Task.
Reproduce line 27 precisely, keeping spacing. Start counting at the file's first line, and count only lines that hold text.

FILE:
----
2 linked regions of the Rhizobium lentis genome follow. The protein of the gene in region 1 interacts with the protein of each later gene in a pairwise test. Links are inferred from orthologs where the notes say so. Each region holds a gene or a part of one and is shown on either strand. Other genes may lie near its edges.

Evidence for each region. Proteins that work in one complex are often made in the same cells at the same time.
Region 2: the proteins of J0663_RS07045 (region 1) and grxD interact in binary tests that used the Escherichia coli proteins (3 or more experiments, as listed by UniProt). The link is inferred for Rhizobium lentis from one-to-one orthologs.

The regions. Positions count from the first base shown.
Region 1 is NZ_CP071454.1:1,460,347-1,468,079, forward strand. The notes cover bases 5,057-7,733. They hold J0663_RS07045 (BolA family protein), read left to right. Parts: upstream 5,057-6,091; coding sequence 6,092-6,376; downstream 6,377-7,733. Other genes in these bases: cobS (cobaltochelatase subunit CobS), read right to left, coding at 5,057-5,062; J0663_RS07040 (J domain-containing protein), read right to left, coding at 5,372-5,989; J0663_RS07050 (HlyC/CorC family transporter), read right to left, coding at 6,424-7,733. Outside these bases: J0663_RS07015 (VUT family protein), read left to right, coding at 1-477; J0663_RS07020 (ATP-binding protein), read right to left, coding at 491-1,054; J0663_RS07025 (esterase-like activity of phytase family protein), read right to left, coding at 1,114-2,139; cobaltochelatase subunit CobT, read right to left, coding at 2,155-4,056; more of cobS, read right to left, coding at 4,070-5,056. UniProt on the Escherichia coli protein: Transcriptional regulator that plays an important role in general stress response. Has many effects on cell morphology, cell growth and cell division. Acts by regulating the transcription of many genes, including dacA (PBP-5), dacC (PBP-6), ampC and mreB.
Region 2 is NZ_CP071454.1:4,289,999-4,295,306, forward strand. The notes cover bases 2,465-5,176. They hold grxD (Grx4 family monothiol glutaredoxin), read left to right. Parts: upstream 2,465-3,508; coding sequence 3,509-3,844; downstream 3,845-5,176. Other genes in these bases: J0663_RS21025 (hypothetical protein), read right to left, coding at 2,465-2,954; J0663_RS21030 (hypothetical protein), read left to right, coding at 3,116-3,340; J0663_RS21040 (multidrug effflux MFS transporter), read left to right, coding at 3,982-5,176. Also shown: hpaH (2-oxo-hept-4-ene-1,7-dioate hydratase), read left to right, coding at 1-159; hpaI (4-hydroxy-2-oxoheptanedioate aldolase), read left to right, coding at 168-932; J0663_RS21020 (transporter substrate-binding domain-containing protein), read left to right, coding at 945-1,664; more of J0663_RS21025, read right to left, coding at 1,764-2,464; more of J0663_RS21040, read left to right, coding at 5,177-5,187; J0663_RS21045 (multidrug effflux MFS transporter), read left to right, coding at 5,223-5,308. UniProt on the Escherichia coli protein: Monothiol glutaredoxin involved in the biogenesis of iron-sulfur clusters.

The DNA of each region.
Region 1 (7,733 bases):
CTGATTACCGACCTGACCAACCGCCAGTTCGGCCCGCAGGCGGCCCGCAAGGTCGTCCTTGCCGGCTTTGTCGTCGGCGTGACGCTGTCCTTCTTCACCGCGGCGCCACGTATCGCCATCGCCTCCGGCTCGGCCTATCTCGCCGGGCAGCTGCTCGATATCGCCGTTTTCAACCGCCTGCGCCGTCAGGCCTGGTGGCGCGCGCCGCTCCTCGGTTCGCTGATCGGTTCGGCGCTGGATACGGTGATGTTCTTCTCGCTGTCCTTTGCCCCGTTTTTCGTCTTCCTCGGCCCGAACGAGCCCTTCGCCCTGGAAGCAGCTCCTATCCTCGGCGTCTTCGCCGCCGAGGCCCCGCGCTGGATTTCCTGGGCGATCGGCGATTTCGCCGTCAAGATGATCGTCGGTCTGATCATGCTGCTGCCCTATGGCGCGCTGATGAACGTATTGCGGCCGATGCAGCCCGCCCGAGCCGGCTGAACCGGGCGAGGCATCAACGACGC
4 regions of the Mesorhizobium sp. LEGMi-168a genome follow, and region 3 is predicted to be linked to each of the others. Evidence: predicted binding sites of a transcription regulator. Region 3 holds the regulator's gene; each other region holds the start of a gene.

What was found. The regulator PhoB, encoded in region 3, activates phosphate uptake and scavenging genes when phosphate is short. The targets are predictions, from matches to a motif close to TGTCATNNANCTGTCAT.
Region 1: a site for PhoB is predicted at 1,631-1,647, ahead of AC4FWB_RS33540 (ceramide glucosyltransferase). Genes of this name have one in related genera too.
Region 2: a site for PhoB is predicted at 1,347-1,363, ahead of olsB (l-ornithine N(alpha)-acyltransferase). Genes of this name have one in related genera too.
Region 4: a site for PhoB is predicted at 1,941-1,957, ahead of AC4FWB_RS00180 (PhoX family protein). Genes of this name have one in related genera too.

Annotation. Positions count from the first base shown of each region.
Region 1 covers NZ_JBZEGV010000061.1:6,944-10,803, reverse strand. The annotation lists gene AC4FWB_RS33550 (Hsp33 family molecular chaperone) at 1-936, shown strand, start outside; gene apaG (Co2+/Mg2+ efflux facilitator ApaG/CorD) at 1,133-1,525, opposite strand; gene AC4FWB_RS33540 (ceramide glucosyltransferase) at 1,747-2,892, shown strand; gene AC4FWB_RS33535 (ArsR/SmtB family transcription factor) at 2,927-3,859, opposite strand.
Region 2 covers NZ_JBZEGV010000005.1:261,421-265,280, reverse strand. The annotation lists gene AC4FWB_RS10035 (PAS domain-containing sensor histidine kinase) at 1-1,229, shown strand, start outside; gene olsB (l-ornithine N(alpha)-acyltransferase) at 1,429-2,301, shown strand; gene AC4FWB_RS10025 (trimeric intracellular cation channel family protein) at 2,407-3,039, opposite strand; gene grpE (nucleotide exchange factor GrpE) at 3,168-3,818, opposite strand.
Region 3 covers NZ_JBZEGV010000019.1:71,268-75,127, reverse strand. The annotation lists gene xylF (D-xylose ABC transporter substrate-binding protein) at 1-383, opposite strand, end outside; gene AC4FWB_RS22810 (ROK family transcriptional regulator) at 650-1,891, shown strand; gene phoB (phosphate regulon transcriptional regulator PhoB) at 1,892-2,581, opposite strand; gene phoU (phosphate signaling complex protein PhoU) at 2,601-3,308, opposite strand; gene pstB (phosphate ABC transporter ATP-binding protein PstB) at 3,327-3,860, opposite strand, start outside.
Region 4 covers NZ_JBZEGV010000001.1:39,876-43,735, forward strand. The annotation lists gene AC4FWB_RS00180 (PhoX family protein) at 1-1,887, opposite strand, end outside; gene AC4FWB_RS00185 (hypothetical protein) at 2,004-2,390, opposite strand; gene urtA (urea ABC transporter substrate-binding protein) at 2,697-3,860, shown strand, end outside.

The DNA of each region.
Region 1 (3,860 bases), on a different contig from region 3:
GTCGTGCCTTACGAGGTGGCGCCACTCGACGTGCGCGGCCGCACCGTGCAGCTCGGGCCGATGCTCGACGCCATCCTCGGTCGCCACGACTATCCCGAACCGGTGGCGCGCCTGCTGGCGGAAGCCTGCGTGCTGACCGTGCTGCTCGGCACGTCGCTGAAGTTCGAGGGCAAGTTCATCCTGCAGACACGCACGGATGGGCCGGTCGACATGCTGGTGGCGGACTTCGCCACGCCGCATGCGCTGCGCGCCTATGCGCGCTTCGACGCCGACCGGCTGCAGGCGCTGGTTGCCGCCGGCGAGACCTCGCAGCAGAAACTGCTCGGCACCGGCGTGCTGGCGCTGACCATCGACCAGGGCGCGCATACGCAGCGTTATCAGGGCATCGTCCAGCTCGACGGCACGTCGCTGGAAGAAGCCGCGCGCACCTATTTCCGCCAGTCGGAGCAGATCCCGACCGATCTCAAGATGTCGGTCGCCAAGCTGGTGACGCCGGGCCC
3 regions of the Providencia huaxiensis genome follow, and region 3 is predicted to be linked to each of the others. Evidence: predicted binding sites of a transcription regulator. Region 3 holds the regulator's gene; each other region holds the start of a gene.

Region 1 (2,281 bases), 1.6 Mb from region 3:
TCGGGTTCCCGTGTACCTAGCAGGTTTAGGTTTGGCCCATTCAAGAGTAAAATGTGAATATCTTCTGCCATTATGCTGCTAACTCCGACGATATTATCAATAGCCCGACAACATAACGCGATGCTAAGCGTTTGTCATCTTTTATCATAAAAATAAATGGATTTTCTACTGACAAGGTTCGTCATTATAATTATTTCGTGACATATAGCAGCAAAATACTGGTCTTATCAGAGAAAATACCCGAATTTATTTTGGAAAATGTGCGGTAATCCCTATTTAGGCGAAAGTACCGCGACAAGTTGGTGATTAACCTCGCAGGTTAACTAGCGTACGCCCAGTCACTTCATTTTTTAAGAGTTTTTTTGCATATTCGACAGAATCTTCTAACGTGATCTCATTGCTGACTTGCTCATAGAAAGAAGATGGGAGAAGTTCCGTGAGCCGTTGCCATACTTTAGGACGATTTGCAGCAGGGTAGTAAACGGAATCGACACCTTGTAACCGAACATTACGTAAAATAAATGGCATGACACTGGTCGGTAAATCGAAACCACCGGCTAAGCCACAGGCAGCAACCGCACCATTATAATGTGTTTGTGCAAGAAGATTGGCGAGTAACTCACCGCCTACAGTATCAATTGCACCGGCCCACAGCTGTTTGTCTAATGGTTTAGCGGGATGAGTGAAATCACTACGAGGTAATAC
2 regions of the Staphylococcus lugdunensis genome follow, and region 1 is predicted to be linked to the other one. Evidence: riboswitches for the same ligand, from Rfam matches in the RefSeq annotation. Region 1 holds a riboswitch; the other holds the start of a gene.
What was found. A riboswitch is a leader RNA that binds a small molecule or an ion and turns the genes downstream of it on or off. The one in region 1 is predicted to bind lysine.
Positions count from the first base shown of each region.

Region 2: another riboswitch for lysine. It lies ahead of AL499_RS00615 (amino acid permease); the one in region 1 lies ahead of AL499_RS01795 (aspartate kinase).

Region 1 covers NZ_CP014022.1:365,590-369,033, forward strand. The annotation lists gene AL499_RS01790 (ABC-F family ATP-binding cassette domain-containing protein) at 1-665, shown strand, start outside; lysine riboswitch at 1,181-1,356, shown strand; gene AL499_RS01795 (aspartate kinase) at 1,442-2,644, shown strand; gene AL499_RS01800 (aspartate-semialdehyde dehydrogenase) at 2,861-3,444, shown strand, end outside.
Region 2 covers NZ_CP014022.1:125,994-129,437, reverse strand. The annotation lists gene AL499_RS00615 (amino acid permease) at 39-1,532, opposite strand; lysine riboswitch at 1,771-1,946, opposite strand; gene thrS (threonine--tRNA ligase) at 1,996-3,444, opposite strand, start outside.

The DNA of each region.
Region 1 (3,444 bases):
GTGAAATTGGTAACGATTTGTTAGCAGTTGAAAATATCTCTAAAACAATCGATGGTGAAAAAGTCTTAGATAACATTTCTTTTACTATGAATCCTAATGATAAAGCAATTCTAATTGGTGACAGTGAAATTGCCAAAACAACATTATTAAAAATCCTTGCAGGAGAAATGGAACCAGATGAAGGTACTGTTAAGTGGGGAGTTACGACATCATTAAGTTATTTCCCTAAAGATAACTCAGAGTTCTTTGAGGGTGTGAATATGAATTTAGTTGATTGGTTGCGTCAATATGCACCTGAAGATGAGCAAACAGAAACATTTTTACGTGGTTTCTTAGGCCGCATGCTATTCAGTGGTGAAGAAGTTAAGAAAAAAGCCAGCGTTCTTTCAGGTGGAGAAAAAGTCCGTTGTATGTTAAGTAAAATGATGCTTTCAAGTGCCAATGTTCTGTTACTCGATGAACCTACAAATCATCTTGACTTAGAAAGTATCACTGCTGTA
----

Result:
What was found. A riboswitch is a leader RNA that binds a small molecule or an ion and turns the genes downstream of it on or off. The one in region 1 is predicted to bind lysine.